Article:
The FCC’s Emergency Connectivity Fund (ECF) has committed almost $183 million in awards to support off-campus educational activities.
The funding will support about 470,000 students, with an emphasis on Alabama, Florida, Maryland, New York, Texas and Washington.
The awards, which are from each of the three application windows, will go to about 325 schools, 40 libraries and one consortium.
The ECF was created by the American Rescue Plan and is intended to help students and others to maintain connectivity despite the COVID-19 pandemic. It is administered by school districts and libraries.
To date, the ECF has announced support for approximately 15 million students. The program has supported more than 10,000 schools, 900 libraries and 100 consortia.
The initiative is approaching the home stretch. Almost $6.3 billion of the $7.17 billion has been allocated. The latest awards bring the overall total to about $4.1 billion from Window 1, about $833 million from Window 2 and about $1.3 billion from Window 3.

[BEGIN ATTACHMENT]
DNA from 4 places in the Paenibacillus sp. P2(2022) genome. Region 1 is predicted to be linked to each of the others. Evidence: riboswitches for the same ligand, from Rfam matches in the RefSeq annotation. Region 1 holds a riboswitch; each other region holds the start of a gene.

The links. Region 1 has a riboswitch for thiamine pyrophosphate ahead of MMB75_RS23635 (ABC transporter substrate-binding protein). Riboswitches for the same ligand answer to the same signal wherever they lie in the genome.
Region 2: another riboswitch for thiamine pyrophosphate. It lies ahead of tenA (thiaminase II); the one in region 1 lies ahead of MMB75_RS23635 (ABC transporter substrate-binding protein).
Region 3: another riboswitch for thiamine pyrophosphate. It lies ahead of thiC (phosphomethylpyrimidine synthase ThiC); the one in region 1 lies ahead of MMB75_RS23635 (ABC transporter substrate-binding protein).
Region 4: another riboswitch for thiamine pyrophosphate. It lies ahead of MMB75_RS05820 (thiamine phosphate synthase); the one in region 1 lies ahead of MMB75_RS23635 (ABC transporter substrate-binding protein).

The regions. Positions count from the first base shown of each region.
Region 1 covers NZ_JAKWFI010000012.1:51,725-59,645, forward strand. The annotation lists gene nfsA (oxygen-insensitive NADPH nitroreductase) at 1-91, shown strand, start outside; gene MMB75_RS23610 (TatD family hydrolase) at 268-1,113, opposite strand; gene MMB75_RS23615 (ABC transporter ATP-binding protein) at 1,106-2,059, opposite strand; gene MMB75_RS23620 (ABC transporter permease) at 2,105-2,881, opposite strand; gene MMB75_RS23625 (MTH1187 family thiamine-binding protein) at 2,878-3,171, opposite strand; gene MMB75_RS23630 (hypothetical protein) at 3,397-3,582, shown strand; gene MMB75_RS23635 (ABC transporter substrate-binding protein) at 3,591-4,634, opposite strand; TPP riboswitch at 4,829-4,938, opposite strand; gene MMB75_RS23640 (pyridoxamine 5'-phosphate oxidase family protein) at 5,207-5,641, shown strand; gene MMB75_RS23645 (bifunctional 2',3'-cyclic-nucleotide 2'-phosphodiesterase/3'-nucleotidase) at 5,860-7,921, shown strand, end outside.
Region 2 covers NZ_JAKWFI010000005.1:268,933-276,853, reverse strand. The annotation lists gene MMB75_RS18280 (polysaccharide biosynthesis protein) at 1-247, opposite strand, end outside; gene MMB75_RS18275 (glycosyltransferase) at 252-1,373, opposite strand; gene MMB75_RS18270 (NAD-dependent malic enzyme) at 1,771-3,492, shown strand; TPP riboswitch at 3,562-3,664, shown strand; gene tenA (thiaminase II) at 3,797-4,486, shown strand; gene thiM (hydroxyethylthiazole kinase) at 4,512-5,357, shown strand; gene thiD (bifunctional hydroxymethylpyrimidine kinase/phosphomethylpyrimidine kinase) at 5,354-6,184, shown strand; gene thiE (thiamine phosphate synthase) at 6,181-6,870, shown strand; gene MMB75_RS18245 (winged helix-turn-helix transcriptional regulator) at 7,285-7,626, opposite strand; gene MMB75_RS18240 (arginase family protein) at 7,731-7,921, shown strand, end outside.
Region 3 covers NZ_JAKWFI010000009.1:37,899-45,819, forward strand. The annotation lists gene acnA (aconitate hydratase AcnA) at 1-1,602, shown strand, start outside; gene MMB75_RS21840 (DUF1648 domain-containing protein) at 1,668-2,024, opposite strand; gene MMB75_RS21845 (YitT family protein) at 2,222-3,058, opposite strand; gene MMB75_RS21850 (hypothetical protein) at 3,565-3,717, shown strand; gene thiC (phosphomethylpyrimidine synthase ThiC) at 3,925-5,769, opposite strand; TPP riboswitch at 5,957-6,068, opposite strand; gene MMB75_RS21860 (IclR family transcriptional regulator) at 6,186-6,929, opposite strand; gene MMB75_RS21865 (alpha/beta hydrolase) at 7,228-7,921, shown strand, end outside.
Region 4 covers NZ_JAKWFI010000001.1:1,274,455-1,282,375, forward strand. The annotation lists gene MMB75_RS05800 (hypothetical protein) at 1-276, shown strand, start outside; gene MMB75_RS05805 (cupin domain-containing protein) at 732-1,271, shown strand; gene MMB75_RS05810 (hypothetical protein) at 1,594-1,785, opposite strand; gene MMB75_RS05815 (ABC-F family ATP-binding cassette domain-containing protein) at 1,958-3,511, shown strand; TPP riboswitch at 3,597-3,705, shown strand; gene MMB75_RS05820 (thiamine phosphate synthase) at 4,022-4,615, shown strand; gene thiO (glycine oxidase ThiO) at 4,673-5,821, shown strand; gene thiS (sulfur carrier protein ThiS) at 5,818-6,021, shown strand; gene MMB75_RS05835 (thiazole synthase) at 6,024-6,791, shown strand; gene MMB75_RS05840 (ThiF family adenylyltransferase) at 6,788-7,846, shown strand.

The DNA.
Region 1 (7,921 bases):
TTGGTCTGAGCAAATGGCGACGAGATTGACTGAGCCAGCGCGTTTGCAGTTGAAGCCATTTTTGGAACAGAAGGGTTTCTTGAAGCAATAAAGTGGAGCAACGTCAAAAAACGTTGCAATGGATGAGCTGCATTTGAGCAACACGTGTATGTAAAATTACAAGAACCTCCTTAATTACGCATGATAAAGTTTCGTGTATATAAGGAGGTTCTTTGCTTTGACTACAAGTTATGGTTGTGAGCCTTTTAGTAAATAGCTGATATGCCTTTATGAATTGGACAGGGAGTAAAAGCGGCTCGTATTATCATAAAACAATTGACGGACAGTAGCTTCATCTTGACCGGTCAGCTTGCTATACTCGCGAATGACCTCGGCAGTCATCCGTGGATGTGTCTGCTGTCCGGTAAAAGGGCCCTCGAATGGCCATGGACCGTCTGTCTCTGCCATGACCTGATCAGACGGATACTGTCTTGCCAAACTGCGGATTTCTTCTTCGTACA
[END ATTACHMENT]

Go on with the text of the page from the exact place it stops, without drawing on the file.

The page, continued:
“We’re making progress closing the Homework Gap, but we need to make sure every student has after-school access to the digital tools they need for schoolwork and engaging with teachers and classmates,” FCC Chairwoman Jessica Rosenworcel said in a press release about the FCC ECF awards. “Today’s announcement is another important step in this ongoing work to connect all our kids.”
In September, the ECF awarded almost $55 million in funding that is aimed at about 125,000 students in California, Indiana, Michigan, Puerto Rico and Texas. The awards came from the first and second application windows ($775,000) and the third ($54 million). The funding will support more than 200 schools, 20 libraries and two consortia.
Also in September, the FCC committed more than $51 million in ECF awards to support about 170,000 students in Alaska, Iowa, Mississippi, Oklahoma, Washington and the District of Columbia. The funding will benefit more than 300 schools, 25libraries and two consortia.